Over 10,000 German farmers used around 5,000 tractors to bring central Berlin to a standstill on Tuesday. The farmers converged on the Brandenburg Gate near the German parliament to protest against German and European Union (EU) agricultural policies they say are driving them to ruin and leading young farmers to flee the land.
Many tractors had traveled in convoy for days to reach Berlin, with the first vehicles arriving in Berlin from nearby Brandenburg before dawn on Tuesday. Broad sections of the city were blocked by slow-moving convoys, with the farmers planning to cause further disruptions as they left the area during evening rush hour. Police in Brandenburg reported two traffic accidents caused by cars trying to overtake tractor convoys on the way to Berlin.
Farmer organizations claimed that new environmental restrictions planned by Germany’s Christian/Social Democratic coalition government are making it impossible for the country’s farmers to compete against imports from countries that do not observe similar controls. Many such countries can export their produce to EU countries like Germany. Farmers also vented their frustration at being blamed for any number of environmental problems, from animal welfare issues and nitrates in groundwater to climate change.
Low producer prices, red tape, and a population ever further removed from the land mean that farming in Germany has become considerably less attractive as a career. Furthermore, the clamor from powerful animal rights and environmental lobby groups in Germany regarding animal husbandry standards, the spreading of animal wastes and slurries on farmland, and methane emissions from ruminants have continued to grow, putting more pressure on farmers and agricultural systems.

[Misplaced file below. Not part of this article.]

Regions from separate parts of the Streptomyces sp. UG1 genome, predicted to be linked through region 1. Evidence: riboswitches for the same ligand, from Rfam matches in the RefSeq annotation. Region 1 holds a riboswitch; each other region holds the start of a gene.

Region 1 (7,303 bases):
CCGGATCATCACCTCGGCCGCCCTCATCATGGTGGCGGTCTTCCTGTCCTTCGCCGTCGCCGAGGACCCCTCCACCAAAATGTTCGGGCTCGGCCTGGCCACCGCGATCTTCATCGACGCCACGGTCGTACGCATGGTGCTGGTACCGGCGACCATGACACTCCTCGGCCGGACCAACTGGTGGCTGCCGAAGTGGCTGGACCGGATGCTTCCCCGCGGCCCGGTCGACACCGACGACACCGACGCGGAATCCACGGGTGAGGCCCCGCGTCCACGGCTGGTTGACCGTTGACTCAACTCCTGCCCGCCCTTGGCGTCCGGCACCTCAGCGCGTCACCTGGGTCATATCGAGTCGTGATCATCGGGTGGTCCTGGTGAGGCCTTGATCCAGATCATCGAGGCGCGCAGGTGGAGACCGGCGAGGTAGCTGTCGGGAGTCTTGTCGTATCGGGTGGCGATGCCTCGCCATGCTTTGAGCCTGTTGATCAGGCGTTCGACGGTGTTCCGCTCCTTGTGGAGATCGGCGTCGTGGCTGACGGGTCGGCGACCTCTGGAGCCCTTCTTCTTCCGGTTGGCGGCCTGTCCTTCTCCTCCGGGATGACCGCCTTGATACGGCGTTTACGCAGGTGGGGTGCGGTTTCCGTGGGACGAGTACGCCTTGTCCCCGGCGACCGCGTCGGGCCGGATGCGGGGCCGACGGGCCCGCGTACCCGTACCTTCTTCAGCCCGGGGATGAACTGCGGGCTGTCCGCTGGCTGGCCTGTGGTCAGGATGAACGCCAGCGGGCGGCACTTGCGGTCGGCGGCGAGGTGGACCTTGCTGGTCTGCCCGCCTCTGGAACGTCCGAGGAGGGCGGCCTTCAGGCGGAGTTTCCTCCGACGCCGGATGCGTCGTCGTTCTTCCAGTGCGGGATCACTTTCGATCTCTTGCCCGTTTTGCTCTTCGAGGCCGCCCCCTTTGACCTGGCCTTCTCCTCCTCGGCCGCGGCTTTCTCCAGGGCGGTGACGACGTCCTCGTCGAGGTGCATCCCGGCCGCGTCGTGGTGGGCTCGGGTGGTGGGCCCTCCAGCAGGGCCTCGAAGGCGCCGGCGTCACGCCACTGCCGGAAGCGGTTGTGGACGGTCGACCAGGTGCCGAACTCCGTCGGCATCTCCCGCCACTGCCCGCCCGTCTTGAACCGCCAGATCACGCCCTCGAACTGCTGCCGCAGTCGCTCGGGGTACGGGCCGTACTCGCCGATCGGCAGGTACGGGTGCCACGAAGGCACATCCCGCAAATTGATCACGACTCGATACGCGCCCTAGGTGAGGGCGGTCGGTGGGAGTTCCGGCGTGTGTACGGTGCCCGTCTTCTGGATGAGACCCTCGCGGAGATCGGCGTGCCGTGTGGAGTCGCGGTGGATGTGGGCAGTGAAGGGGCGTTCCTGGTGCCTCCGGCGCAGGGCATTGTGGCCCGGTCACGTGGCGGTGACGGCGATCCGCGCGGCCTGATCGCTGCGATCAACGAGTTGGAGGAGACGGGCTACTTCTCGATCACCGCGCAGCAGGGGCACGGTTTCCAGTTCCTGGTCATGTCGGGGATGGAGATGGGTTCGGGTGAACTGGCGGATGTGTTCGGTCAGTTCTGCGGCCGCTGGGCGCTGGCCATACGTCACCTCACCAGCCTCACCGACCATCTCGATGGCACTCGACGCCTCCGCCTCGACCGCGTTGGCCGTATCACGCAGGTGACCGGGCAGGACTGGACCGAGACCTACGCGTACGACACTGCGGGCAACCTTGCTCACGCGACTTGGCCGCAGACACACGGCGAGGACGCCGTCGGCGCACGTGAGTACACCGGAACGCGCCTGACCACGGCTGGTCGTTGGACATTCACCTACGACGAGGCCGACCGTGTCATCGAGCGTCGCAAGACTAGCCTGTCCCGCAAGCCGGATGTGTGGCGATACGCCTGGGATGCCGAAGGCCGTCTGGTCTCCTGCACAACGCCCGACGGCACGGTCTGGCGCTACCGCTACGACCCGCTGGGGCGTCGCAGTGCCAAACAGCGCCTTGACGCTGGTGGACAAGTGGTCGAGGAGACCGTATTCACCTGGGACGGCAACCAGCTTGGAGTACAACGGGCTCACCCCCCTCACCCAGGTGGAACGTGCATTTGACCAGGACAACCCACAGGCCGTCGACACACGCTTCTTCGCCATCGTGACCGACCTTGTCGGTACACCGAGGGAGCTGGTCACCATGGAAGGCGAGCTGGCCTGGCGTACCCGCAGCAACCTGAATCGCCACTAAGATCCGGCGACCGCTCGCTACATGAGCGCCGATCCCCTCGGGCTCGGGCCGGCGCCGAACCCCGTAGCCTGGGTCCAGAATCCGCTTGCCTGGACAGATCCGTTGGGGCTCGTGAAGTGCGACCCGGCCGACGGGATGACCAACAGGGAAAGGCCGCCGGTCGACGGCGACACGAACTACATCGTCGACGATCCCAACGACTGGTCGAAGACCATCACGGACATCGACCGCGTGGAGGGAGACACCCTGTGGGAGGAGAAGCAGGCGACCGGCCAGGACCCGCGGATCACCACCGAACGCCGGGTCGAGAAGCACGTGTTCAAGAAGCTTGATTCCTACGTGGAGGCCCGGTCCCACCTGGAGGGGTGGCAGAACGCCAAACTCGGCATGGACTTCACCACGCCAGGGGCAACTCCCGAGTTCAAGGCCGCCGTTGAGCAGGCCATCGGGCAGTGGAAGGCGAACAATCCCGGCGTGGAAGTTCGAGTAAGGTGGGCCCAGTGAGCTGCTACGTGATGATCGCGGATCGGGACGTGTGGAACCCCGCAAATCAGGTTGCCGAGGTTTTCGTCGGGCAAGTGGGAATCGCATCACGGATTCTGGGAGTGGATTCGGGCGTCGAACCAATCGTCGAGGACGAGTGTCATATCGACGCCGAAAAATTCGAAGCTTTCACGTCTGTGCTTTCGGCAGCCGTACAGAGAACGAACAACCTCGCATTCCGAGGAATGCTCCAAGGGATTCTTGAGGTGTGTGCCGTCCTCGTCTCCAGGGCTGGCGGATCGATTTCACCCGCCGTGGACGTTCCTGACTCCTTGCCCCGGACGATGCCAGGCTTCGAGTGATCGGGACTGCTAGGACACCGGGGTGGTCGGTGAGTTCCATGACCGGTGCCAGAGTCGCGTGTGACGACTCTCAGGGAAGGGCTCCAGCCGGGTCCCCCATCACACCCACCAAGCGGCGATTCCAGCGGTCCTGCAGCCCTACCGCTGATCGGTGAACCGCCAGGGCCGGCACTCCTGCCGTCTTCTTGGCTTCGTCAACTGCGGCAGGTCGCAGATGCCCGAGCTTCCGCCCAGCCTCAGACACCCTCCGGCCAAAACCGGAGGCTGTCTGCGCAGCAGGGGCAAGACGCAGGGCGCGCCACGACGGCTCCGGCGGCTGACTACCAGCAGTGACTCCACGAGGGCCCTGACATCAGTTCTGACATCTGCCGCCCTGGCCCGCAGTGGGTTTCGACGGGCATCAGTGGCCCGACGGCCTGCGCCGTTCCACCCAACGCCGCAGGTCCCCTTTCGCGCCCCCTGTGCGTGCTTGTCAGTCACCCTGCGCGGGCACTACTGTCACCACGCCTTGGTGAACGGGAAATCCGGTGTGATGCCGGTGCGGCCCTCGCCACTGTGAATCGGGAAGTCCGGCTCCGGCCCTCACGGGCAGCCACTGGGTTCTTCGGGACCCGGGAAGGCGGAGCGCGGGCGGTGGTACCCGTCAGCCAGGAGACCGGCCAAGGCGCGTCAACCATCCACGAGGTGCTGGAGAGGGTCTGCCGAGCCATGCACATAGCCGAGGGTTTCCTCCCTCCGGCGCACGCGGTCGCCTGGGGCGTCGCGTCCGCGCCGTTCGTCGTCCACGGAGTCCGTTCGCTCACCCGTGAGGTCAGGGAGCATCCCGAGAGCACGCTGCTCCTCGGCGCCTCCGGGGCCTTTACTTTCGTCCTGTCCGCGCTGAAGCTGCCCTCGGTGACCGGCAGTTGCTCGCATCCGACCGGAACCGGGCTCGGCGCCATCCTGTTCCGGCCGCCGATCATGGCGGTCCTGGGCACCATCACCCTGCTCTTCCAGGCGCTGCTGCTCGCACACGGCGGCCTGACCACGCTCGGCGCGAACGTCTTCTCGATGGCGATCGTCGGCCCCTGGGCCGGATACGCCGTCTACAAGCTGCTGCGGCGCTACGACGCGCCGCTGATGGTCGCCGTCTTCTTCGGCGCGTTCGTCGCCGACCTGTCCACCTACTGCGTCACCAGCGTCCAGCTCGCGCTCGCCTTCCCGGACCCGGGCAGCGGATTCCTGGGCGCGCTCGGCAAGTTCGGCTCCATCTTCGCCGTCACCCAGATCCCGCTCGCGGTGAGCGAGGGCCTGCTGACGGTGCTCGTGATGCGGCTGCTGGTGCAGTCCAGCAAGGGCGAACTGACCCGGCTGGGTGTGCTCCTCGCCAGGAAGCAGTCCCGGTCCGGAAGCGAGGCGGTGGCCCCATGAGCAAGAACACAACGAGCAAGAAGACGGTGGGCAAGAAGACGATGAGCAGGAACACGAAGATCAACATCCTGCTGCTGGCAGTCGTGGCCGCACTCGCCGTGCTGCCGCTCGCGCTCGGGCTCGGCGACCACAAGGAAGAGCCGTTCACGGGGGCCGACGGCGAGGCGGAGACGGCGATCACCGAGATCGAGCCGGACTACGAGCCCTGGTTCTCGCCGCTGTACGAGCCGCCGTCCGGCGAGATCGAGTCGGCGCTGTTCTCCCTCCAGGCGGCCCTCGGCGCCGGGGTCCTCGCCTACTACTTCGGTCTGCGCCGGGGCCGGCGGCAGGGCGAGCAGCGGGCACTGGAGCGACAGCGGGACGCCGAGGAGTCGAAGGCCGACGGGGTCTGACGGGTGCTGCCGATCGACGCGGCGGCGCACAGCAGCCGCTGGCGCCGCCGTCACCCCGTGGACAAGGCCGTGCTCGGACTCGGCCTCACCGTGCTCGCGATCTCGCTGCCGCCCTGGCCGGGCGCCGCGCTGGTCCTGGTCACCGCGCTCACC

A survey conducted in 2018 by the German Ministry of the Environment showed that 65 percent of Germans consider biodiversity loss to be “a very serious problem facing domestic agriculture,” with over 50 percent also concerned about pesticide use, groundwater and drinking water contamination by over-fertilization, and soil degradation due to monocultures.
There have even been reports (pdf) of schoolchildren from farming backgrounds being singled out by bullies because they come from farming families. President of the Rural Women’s Association of Wurttemberg-Hohenzollern, Juliane Vees, stated her belief that lessons at state schools are no longer neutral or balanced. According to a statement, biased teaching materials from non-governmental organizations (NGOs), erroneous information in textbooks, or one-sided opinions from teachers during school lessons can create negative attitudes toward farmers and their children. “If the teacher actually invites representatives of radical animal rights or animal welfare organizations to the school, the situation can become a problem for farmers’ children,” said Vees.